High-sugar dietary habits

We’re exposed to high-sugar, low-nutrient foods everywhere in society—from media, culture, and beyond.

Hatipoglu explains that it’s just the way we’ve been programmed to eat. And breaking those dietary habits is difficult and takes time.

“The foods that are addictive, that are not nourishing your body, and are full of non-food items within the food are so inclusive in our diet that our diabetics are so used to. It’s hard to detox them in a way and separate their habits of eating sugar and not whole foods.”

It’s okay to eat sugary foods or carbs in moderation. And when you learn to do that, it’ll be easier to lose weight and prevent high blood sugar levels.

Emotional eating

Food intake is closely connected to our emotions. We eat when we’re happy and spending time with others. But we also eat for relief from anxiety, anger, boredom, and sadness.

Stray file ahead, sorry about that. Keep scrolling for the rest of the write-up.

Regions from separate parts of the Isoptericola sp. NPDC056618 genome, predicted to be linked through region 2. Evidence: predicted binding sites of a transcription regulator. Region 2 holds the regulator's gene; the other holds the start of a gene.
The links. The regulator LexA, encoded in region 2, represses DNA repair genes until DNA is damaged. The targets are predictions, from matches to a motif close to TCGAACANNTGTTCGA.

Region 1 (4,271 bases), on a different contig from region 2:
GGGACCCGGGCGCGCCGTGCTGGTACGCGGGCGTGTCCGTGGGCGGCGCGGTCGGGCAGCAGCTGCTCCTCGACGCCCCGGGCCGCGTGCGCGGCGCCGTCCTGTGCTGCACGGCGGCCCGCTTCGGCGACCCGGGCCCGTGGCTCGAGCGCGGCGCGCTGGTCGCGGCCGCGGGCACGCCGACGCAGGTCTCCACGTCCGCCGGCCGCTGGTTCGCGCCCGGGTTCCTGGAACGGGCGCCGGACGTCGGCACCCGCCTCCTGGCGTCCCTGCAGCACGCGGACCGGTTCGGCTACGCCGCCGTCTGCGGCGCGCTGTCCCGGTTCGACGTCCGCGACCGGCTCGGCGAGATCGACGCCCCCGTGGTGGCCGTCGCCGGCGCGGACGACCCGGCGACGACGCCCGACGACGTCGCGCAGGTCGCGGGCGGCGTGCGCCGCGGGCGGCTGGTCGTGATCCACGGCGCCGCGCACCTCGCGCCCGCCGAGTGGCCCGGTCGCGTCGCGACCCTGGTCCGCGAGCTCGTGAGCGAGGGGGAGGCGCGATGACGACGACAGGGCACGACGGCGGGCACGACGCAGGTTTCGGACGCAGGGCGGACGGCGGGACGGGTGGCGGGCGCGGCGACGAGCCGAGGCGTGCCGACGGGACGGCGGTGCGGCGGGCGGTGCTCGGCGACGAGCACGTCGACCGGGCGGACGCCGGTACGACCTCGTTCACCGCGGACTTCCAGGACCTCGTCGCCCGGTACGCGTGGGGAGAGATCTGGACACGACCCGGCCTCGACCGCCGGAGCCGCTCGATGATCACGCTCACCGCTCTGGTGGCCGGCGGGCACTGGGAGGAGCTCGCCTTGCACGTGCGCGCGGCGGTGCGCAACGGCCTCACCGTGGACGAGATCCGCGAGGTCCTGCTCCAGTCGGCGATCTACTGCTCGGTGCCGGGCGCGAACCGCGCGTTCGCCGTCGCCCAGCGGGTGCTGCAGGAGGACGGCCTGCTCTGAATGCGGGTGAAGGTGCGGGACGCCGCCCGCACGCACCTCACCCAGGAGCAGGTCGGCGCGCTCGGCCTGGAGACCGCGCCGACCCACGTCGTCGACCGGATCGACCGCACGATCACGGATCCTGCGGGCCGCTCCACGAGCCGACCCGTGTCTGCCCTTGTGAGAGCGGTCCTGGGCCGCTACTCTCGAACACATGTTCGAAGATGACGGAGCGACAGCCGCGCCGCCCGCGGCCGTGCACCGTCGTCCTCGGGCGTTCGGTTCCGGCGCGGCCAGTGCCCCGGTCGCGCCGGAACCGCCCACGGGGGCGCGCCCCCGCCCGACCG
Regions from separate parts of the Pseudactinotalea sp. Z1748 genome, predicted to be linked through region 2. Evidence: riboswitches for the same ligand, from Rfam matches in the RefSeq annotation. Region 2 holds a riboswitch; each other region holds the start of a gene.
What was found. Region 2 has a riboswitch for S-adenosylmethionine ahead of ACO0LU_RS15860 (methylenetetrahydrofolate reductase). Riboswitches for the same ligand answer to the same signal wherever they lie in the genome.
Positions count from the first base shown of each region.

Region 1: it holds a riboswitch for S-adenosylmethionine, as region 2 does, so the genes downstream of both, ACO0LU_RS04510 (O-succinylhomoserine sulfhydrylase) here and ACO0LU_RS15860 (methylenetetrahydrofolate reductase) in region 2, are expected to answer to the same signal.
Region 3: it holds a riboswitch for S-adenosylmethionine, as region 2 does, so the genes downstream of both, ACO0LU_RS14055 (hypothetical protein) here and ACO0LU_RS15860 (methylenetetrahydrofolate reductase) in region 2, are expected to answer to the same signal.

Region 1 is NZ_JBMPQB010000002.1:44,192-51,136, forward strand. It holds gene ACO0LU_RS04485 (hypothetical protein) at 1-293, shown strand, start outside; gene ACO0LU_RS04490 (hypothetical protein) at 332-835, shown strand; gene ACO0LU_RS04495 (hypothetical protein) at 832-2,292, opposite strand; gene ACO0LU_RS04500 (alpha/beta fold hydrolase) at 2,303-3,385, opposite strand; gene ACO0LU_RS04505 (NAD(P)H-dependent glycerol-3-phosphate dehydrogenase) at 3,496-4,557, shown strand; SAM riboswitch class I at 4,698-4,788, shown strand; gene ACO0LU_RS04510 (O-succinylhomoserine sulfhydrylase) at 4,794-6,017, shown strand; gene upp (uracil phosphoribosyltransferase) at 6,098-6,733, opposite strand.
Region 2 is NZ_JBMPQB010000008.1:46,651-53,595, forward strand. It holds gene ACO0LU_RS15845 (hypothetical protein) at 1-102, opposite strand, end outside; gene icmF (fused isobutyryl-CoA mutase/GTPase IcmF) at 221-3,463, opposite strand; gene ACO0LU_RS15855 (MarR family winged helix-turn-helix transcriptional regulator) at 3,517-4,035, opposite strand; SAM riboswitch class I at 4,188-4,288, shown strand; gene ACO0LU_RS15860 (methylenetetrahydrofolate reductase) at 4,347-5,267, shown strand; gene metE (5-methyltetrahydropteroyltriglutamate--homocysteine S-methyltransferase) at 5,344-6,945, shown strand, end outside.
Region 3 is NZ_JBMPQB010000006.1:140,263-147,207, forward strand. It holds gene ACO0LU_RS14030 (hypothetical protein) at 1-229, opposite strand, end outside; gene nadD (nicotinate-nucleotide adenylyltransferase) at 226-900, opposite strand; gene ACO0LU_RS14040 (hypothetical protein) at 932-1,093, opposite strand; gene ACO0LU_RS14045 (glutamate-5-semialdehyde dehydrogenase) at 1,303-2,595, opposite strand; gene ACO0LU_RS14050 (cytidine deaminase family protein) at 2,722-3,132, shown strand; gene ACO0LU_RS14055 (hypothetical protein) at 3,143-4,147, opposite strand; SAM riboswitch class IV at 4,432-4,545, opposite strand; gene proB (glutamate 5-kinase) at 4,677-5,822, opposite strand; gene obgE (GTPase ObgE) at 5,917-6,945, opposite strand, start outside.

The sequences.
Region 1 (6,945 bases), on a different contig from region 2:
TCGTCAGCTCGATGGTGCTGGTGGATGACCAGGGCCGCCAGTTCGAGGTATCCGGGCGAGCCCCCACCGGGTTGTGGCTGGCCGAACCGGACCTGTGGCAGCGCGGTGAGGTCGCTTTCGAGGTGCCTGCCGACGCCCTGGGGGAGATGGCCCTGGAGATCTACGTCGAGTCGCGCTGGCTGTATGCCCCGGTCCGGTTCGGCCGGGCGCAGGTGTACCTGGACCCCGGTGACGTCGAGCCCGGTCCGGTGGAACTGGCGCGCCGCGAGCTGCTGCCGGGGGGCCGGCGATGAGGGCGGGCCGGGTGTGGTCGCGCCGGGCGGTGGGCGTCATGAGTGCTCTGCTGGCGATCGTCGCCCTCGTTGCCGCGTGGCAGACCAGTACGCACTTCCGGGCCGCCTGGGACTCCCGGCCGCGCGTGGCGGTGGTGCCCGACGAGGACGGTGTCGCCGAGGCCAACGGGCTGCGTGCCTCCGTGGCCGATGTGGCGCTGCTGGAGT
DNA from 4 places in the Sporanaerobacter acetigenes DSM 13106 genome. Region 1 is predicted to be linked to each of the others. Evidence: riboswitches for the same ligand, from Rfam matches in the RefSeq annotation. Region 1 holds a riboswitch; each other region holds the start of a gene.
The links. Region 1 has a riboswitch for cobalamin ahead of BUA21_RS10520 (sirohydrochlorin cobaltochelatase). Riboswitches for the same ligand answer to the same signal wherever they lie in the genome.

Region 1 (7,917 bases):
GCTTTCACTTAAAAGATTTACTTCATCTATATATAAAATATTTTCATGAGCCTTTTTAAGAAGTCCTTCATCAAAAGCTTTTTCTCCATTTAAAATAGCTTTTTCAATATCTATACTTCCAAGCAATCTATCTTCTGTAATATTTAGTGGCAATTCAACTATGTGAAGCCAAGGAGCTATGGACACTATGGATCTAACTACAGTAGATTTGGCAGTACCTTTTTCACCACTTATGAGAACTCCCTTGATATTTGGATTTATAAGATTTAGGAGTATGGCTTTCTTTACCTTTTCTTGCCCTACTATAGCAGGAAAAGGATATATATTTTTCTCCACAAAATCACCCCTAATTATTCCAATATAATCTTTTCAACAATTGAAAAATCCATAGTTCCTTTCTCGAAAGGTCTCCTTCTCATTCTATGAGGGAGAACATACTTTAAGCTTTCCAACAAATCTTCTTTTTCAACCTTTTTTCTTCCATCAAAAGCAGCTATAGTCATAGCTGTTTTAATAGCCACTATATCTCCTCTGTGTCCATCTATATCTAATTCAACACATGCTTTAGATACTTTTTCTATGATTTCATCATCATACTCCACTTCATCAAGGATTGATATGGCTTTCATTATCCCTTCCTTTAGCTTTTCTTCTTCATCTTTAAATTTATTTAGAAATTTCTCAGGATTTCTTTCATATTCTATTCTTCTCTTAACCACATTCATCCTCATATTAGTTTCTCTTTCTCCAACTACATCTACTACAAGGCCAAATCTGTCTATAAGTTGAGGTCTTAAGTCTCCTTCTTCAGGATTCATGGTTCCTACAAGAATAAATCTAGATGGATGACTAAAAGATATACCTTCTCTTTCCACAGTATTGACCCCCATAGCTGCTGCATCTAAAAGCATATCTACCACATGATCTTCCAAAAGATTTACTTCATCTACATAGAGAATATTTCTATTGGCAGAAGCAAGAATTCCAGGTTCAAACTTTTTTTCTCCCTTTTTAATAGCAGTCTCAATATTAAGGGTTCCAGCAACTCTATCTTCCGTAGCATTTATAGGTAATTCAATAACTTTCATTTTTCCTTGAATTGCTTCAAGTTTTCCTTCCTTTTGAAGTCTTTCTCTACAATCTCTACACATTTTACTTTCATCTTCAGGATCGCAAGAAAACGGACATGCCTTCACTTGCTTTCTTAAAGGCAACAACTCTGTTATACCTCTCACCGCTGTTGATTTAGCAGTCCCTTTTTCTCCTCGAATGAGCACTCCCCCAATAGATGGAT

“Usually, the food that’s going to calm us down is more sugary,” Hatipoglu says. “No one goes and eats broccoli heads when they’re anxious or nervous.”

The default choices are likely foods like chocolate chip cookies or a bag of chips.

But it’s not about staying away from these foods completely.

You just need to find alternative ways to cope with emotions—like going for a walk, painting, or doing something else that you love.

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You can overcome the challenges of weight loss and diabetes by changing your mindset and behaviors.

Here are a few steps Hatipoglu recommends to get started:

Understand your eating behaviors

There’s more to why we eat than just hunger.

Eating is also a response to how we feel—and there are so many triggers that lead to emotional eating.

Hatipoglu says that the first step toward healing is understanding the emotions that trigger you to reach for the food that calms you.